OSI's war on corporate licenses

Michael Poole mdpoole at troilus.org
Wed Apr 13 00:23:38 UTC 2005

Chuck Swiger writes:

> Bruce Perens wrote:
>> Chuck Swiger wrote:
> [ ... ]
>> I doubt it is OSI's intent to condemn licenses that allow you create
>> proprietary derivative works. Russ' complaint was that a lot of MPL
>> derivatives exist. Asymetrical licenses are a problem,
> ...because?
> [ You didn't respond to the first, and most important, paragraph. ]
> If you do not rely on opinion or facts that are in dispute, can you
> still explain why they are a problem?  Can you say why the MPL is a
> "worthy experiment that has failed"?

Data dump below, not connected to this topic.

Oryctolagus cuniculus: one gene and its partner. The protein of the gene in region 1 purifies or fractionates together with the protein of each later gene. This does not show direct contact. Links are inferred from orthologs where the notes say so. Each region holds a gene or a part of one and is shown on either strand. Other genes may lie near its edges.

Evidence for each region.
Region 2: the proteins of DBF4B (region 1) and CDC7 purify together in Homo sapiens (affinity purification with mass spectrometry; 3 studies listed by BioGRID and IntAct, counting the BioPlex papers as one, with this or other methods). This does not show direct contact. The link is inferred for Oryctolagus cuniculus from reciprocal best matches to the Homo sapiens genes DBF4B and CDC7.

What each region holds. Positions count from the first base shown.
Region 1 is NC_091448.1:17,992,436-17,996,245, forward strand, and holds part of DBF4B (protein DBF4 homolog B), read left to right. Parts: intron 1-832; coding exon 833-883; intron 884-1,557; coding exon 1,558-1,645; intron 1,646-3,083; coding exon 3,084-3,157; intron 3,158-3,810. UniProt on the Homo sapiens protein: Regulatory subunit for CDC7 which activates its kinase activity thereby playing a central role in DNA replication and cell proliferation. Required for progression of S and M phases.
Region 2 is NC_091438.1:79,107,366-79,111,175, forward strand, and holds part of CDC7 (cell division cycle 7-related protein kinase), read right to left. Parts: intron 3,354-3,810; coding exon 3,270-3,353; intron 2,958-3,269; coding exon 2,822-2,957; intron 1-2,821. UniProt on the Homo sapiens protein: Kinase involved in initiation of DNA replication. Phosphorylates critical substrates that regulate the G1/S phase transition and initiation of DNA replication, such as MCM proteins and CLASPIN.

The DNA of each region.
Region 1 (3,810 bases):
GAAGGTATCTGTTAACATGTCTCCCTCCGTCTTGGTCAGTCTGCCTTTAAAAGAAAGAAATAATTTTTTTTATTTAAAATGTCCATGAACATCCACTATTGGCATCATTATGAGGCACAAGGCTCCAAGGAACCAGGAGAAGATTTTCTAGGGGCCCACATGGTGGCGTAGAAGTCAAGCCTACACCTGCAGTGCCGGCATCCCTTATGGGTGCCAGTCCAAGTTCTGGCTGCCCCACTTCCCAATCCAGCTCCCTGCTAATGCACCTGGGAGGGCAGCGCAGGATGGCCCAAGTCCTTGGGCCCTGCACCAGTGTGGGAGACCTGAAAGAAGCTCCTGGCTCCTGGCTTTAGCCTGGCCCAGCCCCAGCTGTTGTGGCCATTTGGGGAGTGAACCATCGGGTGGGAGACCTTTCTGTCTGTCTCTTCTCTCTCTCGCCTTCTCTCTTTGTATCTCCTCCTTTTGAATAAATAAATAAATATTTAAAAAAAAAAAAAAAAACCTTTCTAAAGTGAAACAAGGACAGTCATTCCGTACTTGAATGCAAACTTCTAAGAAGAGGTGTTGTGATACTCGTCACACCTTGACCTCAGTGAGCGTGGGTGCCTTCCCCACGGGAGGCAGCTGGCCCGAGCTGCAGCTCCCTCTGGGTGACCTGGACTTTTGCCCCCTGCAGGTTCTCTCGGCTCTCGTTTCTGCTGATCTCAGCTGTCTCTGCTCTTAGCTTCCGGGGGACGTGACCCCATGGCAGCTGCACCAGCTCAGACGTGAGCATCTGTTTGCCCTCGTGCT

Asymmetric licenses are problems because, compared with symmetric
licenses, they are more frequently incompatible.  One asymetrically
licensed work can even be incompatible with different software under
the same license but with a different initial developer.  As I
understand it, one goal of the license tiering scheme is to discourage
that kind of island-forming.  After all, open source is limited if
your reuse of the code is significantly limited.

If I were to give a reason for why the MPL is a failed experiment, it
would be because it was (again, as far as I can tell) intended to be a
widely acceptable license.  However, there are now a large number of
MPL derivatives, and I know of no good web page that explains why they
are all necessary, which are compatible with which, or in what general
aspects they differ.  Given the MPL's length and lawyerly verbage, the
undesirable consequences of that should be obvious.

Michael Poole

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